Newcomb’s paradox is a philosophical thought experiment involving rationality, possibility, free will, and determinism. It’s been analyzed and reanalyzed way too many times, but it’s a perfect playground for the ideas involving possibility from the last post and major topics from still earlier posts. Let’s go.
You need a million dollars, so you do what any self-respecting rationalist would do – head to the casino to win it. In a less-travelled corner of the casino floor, you find an open door into a darkened room. A sign above the doorway reads “Win A Million Dollars!”. Perfect. Inside, a mad scientist presents you with 2 boxes. Box A is clear and contains $1000 cash. Box B is opaque, and the mad scientist claims it contains either $1M or nothing. She then gives you with a seemingly bizarre choice – you’re allowed to choose either box B or both boxes, and then leave carrying whatever box[es] you’ve chosen. Strange, to be sure, but taking both boxes seems like an easy way to walk away with a sure $1000 and potentially the $1M you set out for. But of course, there’s a catch. As you walked through the door, a brain scanner imaged your brain and created a detailed simulation of your cognition. It then predicted whether you would choose box B or both boxes. If it predicted you would choose only box B, the mad scientist went ahead and put the $1M inside before presenting the boxes to you. If the cognition simulation predicted you’d take both boxes, the mad scientist left box B empty. The mad scientist claims the prediction is iron clad. After all, it’s never been wrong, and she’s been doing this her whole life.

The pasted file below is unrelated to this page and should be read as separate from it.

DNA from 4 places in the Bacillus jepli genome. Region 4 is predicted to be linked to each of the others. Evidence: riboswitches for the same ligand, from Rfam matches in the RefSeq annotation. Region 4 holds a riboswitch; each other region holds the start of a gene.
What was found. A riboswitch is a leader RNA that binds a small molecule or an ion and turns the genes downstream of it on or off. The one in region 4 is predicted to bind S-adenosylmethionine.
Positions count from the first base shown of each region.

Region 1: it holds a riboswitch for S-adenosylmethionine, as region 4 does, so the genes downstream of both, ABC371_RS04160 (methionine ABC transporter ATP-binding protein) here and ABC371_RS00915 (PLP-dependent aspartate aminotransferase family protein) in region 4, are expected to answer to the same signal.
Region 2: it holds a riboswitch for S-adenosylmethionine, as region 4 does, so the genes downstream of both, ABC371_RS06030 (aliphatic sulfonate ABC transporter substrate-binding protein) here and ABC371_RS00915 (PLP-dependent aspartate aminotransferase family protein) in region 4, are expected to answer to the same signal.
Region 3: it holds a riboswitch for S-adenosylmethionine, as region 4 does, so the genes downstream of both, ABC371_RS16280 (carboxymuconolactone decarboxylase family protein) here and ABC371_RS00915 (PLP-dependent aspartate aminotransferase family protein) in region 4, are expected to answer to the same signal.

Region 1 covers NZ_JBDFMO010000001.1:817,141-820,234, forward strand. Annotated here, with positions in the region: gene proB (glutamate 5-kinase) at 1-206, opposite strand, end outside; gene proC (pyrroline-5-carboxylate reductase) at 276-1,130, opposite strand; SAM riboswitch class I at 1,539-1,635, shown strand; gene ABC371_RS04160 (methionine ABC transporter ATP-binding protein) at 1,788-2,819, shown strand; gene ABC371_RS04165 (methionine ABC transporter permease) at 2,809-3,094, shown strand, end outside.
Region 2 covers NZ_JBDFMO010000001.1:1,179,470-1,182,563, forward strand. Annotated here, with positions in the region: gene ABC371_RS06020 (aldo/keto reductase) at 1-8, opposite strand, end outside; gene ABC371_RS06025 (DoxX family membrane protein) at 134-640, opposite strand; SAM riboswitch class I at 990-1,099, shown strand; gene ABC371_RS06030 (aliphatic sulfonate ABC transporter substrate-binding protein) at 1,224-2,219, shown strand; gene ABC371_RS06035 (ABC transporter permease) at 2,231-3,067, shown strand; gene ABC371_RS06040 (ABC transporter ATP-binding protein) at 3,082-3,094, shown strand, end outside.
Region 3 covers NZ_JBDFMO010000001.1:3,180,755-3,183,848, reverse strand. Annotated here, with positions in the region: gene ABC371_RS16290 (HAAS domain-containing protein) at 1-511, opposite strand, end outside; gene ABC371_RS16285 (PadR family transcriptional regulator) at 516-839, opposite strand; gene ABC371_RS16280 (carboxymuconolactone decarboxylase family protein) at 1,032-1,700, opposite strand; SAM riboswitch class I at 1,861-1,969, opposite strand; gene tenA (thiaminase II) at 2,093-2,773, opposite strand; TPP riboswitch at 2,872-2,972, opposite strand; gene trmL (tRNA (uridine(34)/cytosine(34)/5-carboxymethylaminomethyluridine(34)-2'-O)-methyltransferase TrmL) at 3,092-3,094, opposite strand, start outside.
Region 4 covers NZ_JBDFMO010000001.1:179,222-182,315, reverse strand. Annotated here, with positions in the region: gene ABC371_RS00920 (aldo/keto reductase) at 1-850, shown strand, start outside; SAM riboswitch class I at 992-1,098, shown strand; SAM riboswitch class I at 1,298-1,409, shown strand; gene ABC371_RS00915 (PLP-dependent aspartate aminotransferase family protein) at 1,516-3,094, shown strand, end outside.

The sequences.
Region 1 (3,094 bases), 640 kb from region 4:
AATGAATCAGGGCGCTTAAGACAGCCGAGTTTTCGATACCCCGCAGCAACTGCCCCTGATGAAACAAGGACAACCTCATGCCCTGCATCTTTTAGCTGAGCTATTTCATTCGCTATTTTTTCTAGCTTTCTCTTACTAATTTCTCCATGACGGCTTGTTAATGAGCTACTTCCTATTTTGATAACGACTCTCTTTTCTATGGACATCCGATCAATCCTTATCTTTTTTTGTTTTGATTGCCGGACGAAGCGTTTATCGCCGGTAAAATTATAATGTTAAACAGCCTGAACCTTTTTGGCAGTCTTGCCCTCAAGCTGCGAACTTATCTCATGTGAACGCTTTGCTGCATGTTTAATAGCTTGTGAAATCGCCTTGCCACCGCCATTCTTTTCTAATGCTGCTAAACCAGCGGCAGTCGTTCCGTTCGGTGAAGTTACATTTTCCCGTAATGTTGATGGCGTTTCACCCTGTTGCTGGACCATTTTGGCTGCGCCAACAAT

How does knowing about the brain scanner affect your decision? You might reason as you briefly did before. The $1M is either in box B or it isn’t, and there’s no changing that now. You’ve already walked through the scanner. If box B has the money, taking both boxes nets you $1M + $1000, slightly better than the $1M in box B alone. If box B is empty and you take both boxes, you wind up with $1000 – obviously better than the 0$ box B would get you. It seems whatever the status of the money in box B, taking both boxes leaves you better off.
Except this seems to completely ignore the predictive accuracy of the cognition simulation. If you choose both boxes, it would have predicted you would choose both boxes and, if the mad scientist is to be trusted, box B would be empty. If you believe the mad scientist’s claims about the scanning technology and her manipulation of the $1M, it seems you should choose only box B. Only then will you get the $1M.
How should you reconcile these rational sounding, but conflicting, ways of thinking? One approach is to consider the possible outcomes of the scenario using the language of possible worlds. Consider all the possible worlds where the scenario described above plays out as described. What we’ll vary across this set of possible worlds is anything the scenario doesn’t explicitly mention, as long as what we vary doesn’t produce a contradiction. For example, in one possible world, you visit the mad scientist only once, on a Tuesday at age 44. In another, you go once a week on a random weeknight for your entire life. In still another, you only go when raging drunk.